To save content items to your account,
please confirm that you agree to abide by our usage policies.
If this is the first time you use this feature, you will be asked to authorise Cambridge Core to connect with your account.
Find out more about saving content to .
To save content items to your Kindle, first ensure firstname.lastname@example.org
is added to your Approved Personal Document E-mail List under your Personal Document Settings
on the Manage Your Content and Devices page of your Amazon account. Then enter the ‘name’ part
of your Kindle email address below.
Find out more about saving to your Kindle.
Note you can select to save to either the @free.kindle.com or @kindle.com variations.
‘@free.kindle.com’ emails are free but can only be saved to your device when it is connected to wi-fi.
‘@kindle.com’ emails can be delivered even when you are not connected to wi-fi, but note that service fees apply.
Suicidal thoughts and behaviors (STBs) are major public health concerns among adolescents, and research is needed to identify how risk is conferred over the short term (hours and days). Sleep problems may be associated with elevated risk for STBs, but less is known about this link in youth over short time periods. The current study utilized a multimodal real-time monitoring approach to examine the association between sleep problems (via daily sleep diary and actigraphy) and next-day suicidal thinking in 48 adolescents with a history of STBs during the month following discharge from acute psychiatric care. Results indicated that specific indices of sleep problems assessed via sleep diary (i.e., greater sleep onset latency, nightmares, ruminative thoughts before sleep) predicted next-day suicidal thinking. These effects were significant even when daily sadness and baseline depression were included in the models. Moreover, several associations between daily-level sleep problems and next-day suicidal thinking were moderated by person-level measures of the construct. In contrast, sleep indices assessed objectively (via actigraphy) were either not related to suicidal thinking or were related in the opposite direction from hypothesized. Together, these findings provide some support for sleep problems as a short-term risk factor for suicidal thinking in high-risk adolescents.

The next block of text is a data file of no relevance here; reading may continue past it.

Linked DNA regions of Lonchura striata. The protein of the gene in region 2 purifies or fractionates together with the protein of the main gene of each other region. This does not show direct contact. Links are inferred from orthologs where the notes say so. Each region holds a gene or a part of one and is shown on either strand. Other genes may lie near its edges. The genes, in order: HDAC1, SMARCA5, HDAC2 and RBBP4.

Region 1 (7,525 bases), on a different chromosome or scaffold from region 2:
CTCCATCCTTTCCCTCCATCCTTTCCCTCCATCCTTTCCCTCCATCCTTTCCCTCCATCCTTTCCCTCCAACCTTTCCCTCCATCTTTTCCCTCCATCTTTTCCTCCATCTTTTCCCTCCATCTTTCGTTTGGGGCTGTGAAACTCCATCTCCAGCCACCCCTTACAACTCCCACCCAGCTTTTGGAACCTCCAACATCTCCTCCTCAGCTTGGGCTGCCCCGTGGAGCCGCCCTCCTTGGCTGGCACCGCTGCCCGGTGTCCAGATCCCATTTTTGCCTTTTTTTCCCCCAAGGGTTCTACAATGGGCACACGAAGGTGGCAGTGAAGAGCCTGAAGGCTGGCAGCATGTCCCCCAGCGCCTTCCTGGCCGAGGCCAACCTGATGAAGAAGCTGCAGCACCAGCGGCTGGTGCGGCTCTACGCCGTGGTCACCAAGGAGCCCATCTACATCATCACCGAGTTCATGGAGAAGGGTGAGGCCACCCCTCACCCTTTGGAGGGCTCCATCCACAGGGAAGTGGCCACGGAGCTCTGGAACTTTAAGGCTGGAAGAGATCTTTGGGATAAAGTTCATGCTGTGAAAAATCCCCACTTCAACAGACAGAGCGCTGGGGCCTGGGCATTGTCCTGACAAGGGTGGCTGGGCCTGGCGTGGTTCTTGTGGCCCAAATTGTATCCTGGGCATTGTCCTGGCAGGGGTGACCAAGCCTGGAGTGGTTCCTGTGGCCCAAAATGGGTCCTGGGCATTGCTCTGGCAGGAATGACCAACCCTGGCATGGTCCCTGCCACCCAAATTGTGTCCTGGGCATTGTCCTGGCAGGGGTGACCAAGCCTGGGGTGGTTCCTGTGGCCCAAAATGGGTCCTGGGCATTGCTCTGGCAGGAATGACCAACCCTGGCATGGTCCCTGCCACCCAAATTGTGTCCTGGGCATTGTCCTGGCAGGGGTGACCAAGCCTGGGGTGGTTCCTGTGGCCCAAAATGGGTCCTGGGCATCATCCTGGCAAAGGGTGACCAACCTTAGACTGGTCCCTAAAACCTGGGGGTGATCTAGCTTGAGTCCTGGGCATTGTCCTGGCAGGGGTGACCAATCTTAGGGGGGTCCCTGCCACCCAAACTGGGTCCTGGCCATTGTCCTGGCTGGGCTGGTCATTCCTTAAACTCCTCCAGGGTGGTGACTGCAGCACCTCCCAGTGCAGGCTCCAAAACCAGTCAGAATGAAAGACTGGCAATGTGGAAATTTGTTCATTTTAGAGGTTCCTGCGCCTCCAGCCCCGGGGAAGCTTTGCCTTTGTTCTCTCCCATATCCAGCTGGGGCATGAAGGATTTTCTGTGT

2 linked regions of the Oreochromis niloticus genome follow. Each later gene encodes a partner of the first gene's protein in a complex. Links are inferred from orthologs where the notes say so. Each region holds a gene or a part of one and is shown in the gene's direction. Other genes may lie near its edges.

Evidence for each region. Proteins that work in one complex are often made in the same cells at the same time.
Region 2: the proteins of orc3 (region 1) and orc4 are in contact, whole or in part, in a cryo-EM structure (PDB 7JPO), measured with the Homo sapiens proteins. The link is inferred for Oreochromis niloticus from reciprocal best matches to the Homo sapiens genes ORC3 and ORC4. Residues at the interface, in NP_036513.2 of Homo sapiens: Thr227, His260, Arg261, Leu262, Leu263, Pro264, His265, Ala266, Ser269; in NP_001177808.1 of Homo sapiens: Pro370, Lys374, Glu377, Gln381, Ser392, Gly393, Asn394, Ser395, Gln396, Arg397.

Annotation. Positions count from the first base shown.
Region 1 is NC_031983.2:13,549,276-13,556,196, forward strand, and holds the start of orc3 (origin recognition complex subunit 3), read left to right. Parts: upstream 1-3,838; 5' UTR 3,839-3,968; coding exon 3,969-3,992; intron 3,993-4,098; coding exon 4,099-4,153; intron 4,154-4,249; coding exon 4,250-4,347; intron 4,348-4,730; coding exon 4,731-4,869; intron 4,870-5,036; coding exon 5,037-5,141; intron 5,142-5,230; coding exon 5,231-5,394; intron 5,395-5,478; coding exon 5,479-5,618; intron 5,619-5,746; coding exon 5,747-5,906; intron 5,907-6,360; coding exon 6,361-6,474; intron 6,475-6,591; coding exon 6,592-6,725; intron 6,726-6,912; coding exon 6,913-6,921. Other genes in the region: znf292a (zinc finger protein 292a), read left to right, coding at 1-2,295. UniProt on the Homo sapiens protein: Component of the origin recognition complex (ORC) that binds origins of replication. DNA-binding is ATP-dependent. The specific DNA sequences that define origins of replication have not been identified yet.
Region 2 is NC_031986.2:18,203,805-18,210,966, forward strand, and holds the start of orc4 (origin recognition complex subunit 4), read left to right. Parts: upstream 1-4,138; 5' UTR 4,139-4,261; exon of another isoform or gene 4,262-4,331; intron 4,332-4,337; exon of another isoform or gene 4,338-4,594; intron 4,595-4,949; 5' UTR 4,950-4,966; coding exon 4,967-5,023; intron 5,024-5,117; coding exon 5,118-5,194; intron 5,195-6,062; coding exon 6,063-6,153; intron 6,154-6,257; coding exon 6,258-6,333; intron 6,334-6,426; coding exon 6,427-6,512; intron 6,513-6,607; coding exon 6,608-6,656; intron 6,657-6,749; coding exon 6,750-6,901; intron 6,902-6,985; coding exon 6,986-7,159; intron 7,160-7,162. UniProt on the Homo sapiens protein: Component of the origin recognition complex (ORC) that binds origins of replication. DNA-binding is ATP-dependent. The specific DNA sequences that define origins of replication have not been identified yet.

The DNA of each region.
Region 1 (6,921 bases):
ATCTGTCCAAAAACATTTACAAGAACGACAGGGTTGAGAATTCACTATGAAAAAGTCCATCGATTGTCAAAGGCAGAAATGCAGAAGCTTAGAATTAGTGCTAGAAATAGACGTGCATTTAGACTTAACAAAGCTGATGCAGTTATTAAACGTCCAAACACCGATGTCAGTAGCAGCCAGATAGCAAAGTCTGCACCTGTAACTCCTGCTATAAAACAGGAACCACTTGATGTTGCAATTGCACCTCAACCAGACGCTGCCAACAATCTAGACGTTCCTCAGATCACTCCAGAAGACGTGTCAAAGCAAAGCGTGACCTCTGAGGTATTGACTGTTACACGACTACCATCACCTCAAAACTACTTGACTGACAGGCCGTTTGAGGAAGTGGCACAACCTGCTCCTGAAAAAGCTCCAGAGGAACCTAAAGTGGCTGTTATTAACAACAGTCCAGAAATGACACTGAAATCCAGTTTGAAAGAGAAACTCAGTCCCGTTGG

Researchers, clinicians and patients are increasingly using real-time monitoring methods to understand and predict suicidal thoughts and behaviours. These methods involve frequently assessing suicidal thoughts, but it is not known whether asking about suicide repeatedly is iatrogenic. We tested two questions about this approach: (a) does repeatedly assessing suicidal thinking over short periods of time increase suicidal thinking, and (b) is more frequent assessment of suicidal thinking associated with more severe suicidal thinking? In a real-time monitoring study (n = 101 participants, n = 12 793 surveys), we found no evidence to support the notion that repeated assessment of suicidal thoughts is iatrogenic.